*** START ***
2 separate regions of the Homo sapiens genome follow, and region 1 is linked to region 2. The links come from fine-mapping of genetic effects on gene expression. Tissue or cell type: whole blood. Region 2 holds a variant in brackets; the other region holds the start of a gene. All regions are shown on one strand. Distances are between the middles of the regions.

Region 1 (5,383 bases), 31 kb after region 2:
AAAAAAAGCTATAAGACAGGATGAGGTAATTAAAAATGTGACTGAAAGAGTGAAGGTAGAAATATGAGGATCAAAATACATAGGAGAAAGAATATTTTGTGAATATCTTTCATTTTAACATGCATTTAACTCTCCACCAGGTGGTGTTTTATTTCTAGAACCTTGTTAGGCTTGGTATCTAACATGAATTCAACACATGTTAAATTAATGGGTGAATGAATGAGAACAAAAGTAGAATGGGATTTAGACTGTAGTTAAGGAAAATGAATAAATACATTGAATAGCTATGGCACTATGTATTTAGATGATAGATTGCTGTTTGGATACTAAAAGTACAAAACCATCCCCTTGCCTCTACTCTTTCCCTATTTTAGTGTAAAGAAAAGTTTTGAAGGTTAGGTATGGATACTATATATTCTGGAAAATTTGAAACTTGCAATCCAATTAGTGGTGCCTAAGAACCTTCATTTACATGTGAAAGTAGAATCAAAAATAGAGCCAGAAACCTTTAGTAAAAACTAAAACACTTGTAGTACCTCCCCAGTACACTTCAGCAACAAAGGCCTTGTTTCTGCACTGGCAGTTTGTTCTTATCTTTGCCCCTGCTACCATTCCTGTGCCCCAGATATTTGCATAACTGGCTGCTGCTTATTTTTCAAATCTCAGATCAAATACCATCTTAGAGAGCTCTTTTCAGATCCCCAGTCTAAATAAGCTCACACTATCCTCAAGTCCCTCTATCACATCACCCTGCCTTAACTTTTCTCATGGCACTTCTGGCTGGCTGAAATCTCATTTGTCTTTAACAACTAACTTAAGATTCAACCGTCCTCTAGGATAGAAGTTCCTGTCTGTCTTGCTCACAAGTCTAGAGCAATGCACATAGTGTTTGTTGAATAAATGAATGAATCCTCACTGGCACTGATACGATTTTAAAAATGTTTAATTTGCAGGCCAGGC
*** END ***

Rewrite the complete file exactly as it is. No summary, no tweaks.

2 separate regions of the Homo sapiens genome follow, and region 1 is linked to region 2. The links come from fine-mapping of genetic effects on gene expression. Tissue or cell type: whole blood. Region 2 holds a variant in brackets; the other region holds the start of a gene. All regions are shown on one strand. Distances are between the middles of the regions.

Region 1 (5,383 bases), 31 kb after region 2:
AAAAAAAGCTATAAGACAGGATGAGGTAATTAAAAATGTGACTGAAAGAGTGAAGGTAGAAATATGAGGATCAAAATACATAGGAGAAAGAATATTTTGTGAATATCTTTCATTTTAACATGCATTTAACTCTCCACCAGGTGGTGTTTTATTTCTAGAACCTTGTTAGGCTTGGTATCTAACATGAATTCAACACATGTTAAATTAATGGGTGAATGAATGAGAACAAAAGTAGAATGGGATTTAGACTGTAGTTAAGGAAAATGAATAAATACATTGAATAGCTATGGCACTATGTATTTAGATGATAGATTGCTGTTTGGATACTAAAAGTACAAAACCATCCCCTTGCCTCTACTCTTTCCCTATTTTAGTGTAAAGAAAAGTTTTGAAGGTTAGGTATGGATACTATATATTCTGGAAAATTTGAAACTTGCAATCCAATTAGTGGTGCCTAAGAACCTTCATTTACATGTGAAAGTAGAATCAAAAATAGAGCCAGAAACCTTTAGTAAAAACTAAAACACTTGTAGTACCTCCCCAGTACACTTCAGCAACAAAGGCCTTGTTTCTGCACTGGCAGTTTGTTCTTATCTTTGCCCCTGCTACCATTCCTGTGCCCCAGATATTTGCATAACTGGCTGCTGCTTATTTTTCAAATCTCAGATCAAATACCATCTTAGAGAGCTCTTTTCAGATCCCCAGTCTAAATAAGCTCACACTATCCTCAAGTCCCTCTATCACATCACCCTGCCTTAACTTTTCTCATGGCACTTCTGGCTGGCTGAAATCTCATTTGTCTTTAACAACTAACTTAAGATTCAACCGTCCTCTAGGATAGAAGTTCCTGTCTGTCTTGCTCACAAGTCTAGAGCAATGCACATAGTGTTTGTTGAATAAATGAATGAATCCTCACTGGCACTGATACGATTTTAAAAATGTTTAATTTGCAGGCCAGGC